One of the more infamously cynical quotes in the history of modern sports is attributed to Michael Jordan, who, declining to endorse a U.S. Senate candidate against a racist incumbent, allegedly quipped, “Republicans buy sneakers, too.” The line itself may be apocryphal, but its symbolism is surely not: For decades, it circulated as conventional wisdom within the sports industry to explain why the archetypal 1960s activist athlete had vanished from view. That era was, not coincidentally, the same one in which revenue from TV and merchandise rights exploded.
On Monday, by debuting an ad campaign celebrating the anniversary of its “Just Do It” slogan that features quarterback-provocateur Colin Kaepernick, Nike has effectively put Jordan’s theory to the test: Will #MAGA believers still buy sneakers, too? Or is there a ripe enough target to be carved out among the self-styled resistance?
The very premise of these questions, however, shows how deeply delusional branding has rendered us as consumers. At one point in human history, products were bought and sold for their utility. Now, because of the massive and unchecked expansion of corporate power — not just in terms of market share but actual mindshare — products must represent values, lifestyles and, in the age of President Donald Trump, political ideologies.
But my sneakers, ultimately, cannot be woke. They’re just fabric.
They’re fabric, moreover, that was stitched together by a subcontracted laborer in the developing world who probably was paid as little as humanely possible and whose income represents but a fraction of what Nike will charge for each pair — or what endorsees such as Kaepernick will reap for touting them. Corporations have little interest in foregrounding her plight (and it’s usually a her), but that’s what “woke branding” used to mean: thinking about the marginalized who actually make our stuff rather than the posturing it affords those privileged enough to own it.
This is the long con that advertising has played, and it has played it well.
The fact that, in the wake of this week’s Kaepernick flap, the media — social and mainstream alike — worked itself into a frothy, viral tizzy means that Nike already won, independent of Dow stock gyrations or free publicity estimates. Whether you eagerly retweet the ad or torch your sneakers in the front yard, you are already acceding to the delusional anthropomorphization of Nike. And despite what some presidential candidates might have claimed, corporations are still not people.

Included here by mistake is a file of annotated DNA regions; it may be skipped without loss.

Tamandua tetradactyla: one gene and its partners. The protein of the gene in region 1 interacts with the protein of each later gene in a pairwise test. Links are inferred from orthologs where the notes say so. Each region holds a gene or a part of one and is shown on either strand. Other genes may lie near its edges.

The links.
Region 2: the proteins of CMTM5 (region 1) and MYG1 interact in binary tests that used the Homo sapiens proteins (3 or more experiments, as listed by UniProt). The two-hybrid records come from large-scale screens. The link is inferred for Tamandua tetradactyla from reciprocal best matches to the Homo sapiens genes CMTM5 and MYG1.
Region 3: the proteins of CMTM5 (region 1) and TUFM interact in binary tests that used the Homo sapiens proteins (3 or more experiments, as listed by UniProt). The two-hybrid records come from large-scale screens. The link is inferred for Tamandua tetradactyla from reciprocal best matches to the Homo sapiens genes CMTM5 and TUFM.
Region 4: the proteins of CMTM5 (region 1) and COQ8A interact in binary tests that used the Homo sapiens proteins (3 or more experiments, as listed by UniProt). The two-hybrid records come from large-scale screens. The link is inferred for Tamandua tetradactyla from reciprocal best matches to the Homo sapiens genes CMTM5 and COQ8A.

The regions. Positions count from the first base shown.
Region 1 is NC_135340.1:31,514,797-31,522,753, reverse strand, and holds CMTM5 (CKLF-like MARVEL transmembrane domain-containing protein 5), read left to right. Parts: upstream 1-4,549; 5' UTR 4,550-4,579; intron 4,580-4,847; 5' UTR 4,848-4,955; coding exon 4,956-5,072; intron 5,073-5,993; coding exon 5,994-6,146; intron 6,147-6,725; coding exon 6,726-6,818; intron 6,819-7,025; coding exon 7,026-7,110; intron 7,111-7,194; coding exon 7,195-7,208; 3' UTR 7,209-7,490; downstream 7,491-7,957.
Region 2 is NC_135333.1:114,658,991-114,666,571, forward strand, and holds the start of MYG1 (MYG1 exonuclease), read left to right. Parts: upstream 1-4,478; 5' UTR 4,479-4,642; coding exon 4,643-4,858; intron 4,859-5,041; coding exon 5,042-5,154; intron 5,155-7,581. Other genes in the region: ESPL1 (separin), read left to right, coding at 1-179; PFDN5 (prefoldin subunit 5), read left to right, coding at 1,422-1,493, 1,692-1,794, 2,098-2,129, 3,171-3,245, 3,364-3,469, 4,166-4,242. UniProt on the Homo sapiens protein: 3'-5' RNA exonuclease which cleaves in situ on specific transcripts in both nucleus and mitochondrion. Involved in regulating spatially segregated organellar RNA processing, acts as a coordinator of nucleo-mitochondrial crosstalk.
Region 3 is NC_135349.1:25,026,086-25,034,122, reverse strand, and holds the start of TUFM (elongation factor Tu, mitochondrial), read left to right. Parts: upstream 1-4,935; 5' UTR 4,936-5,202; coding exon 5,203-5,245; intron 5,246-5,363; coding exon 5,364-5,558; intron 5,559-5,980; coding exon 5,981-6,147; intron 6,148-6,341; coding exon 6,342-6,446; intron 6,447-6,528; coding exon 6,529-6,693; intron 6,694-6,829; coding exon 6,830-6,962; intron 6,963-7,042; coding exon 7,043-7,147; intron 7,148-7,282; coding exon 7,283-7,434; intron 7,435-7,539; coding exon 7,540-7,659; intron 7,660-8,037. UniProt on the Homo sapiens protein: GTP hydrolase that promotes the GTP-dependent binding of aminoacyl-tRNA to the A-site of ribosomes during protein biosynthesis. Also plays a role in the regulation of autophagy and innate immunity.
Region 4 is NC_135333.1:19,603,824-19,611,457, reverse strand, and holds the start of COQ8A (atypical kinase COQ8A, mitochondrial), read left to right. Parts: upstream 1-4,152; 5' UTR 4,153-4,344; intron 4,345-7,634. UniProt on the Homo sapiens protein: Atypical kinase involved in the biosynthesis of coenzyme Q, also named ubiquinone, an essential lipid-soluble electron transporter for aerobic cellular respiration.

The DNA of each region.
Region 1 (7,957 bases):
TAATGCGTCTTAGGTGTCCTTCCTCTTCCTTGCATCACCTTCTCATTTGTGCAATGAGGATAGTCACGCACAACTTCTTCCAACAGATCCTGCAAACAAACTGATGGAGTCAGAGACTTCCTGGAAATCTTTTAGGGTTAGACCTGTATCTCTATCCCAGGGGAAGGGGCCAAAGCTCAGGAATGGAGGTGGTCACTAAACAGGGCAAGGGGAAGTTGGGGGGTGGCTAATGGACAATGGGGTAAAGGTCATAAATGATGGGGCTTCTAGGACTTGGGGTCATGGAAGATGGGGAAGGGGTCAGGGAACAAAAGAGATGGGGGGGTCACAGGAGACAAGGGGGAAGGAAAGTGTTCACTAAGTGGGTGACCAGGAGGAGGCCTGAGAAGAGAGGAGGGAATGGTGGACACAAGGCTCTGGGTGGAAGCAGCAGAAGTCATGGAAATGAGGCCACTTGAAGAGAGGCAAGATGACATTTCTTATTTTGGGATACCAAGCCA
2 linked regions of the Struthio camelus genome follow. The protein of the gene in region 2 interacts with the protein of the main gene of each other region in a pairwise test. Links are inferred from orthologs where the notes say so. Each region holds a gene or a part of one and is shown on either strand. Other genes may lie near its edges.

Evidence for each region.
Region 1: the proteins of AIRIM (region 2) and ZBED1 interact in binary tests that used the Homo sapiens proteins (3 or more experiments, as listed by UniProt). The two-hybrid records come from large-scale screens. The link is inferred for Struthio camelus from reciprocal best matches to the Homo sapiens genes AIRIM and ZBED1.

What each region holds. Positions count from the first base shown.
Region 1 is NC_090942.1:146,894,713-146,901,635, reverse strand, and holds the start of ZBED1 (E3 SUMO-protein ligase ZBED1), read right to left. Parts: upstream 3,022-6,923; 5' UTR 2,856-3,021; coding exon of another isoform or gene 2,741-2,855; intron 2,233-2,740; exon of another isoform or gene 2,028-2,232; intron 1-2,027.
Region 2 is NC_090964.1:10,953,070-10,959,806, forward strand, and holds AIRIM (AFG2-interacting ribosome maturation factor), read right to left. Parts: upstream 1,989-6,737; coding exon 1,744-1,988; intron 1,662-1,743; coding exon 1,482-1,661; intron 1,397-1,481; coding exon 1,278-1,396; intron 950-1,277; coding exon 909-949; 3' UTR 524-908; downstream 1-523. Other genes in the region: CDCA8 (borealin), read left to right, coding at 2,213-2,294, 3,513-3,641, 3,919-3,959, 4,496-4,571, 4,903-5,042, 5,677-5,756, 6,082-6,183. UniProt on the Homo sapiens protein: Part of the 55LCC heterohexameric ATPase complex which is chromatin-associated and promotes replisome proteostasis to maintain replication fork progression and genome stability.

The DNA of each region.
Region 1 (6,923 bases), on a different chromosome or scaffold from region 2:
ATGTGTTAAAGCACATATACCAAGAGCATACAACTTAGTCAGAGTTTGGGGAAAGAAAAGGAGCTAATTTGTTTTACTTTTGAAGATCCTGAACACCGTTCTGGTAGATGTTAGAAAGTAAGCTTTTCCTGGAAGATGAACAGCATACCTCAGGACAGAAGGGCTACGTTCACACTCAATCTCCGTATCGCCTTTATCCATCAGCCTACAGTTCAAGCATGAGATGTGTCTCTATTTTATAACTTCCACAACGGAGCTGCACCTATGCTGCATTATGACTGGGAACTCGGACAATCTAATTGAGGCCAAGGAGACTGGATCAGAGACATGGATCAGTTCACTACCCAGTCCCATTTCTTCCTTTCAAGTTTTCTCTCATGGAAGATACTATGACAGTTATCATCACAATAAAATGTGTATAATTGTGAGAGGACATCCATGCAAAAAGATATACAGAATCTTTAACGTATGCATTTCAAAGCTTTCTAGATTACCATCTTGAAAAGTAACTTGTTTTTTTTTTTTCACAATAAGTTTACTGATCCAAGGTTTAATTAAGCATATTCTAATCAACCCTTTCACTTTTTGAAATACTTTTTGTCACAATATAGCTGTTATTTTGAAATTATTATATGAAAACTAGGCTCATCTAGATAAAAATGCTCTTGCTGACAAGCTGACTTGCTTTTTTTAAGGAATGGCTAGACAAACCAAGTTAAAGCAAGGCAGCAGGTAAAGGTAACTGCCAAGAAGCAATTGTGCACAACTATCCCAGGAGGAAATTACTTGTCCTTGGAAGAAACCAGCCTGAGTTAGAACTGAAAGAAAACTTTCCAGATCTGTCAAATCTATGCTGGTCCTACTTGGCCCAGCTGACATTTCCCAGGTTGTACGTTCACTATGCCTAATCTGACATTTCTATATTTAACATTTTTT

That Nike would make this play is simultaneously surprising and obvious. It is surprising given how much the social justice protests of recent NFL seasons rattled ratings and startled sponsors, from DirecTV to USAA to Anheuser-Busch to Papa John’s. Following Jordan’s dictum, conventional wisdom had held, until this week at least, that Kaepernick and his cause were bad for business.
Yet the commercial gambit is equally obvious in retrospect. For one thing, our brand culture zeitgeist seems to demand it. In an American era in which almost nothing escapes politicization — and, more precisely, nothing escapes the megalomaniacal gravity of “What does President Trump think of it?” — corporations increasingly assume they have to tiptoe beyond milquetoast social responsibility platitudes to take edgier stands. Like callers on sports talk radio, they’re supposed to have a hot take.
Hence, we are now asked, as consumers, questions of ever greater political specificity: Where does my light beer stand on immigration reform? Should I fly with a domestic carrier that’s in favor of background checks? Does this Whopper support net neutrality?
These are all valuable, important questions and I have my own biases in answering them. But it is utterly ridiculous that brand culture has subsumed so much of our public space — and mental space — that it becomes the crucible for that political participation, especially when practices like, you know, actual voting limp along. Corporations don’t really care about the adjudication of these issues beyond their shareholders’ bottom line. They can’t. It’s not in their fiduciary responsibility.
Ultimately, Nike’s coaptation of Kaepernick squares perfectly with the meritocratic capitalist ethos it has cultivated for decades: Anyone can pull themselves up by their own Air Jordans, if they have enough gumption to work hard. Yet Kaepernick’s actual grievance and his protest evinces quite the opposite message: that the playing field is not level.
Indeed, the almost perfect counter-metaphor for this week’s ad was also provided by Nike and Jordan, who, at the 1992 Olympics, draped a U.S. flag over the shoulder of his award ceremony jumpsuit to hide the Reebok logo sponsor. Two decades later, Nike revived that diss as a branded T-shirt. It now retails on eBay for $39.99.
Michael Serazio, an assistant professor of communication at Boston College, is the author of “Your Ad Here: The Cool Sell of Guerrilla Marketing.”